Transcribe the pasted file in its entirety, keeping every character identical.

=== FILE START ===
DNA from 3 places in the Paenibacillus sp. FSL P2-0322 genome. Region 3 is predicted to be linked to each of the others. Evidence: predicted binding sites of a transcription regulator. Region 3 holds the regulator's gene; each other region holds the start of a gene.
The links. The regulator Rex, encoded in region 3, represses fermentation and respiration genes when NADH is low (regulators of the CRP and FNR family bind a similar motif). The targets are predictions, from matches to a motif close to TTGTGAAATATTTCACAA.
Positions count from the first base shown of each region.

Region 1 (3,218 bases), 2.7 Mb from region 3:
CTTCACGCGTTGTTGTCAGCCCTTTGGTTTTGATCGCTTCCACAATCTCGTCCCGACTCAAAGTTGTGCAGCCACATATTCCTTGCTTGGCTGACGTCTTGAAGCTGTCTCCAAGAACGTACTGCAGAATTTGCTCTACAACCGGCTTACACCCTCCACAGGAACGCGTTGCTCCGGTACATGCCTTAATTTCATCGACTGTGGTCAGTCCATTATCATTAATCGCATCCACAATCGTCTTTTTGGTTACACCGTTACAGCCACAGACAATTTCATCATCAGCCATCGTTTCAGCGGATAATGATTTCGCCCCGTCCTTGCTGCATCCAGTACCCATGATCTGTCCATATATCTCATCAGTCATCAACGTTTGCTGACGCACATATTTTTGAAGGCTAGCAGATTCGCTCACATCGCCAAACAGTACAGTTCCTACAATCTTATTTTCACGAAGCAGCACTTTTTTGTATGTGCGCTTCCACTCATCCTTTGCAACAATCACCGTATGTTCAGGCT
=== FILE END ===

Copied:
DNA from 3 places in the Paenibacillus sp. FSL P2-0322 genome. Region 3 is predicted to be linked to each of the others. Evidence: predicted binding sites of a transcription regulator. Region 3 holds the regulator's gene; each other region holds the start of a gene.
The links. The regulator Rex, encoded in region 3, represses fermentation and respiration genes when NADH is low (regulators of the CRP and FNR family bind a similar motif). The targets are predictions, from matches to a motif close to TTGTGAAATATTTCACAA.
Positions count from the first base shown of each region.

Region 1 (3,218 bases), 2.7 Mb from region 3:
CTTCACGCGTTGTTGTCAGCCCTTTGGTTTTGATCGCTTCCACAATCTCGTCCCGACTCAAAGTTGTGCAGCCACATATTCCTTGCTTGGCTGACGTCTTGAAGCTGTCTCCAAGAACGTACTGCAGAATTTGCTCTACAACCGGCTTACACCCTCCACAGGAACGCGTTGCTCCGGTACATGCCTTAATTTCATCGACTGTGGTCAGTCCATTATCATTAATCGCATCCACAATCGTCTTTTTGGTTACACCGTTACAGCCACAGACAATTTCATCATCAGCCATCGTTTCAGCGGATAATGATTTCGCCCCGTCCTTGCTGCATCCAGTACCCATGATCTGTCCATATATCTCATCAGTCATCAACGTTTGCTGACGCACATATTTTTGAAGGCTAGCAGATTCGCTCACATCGCCAAACAGTACAGTTCCTACAATCTTATTTTCACGAAGCAGCACTTTTTTGTATGTGCGCTTCCACTCATCCTTTGCAACAATCACCGTATGTTCAGGCT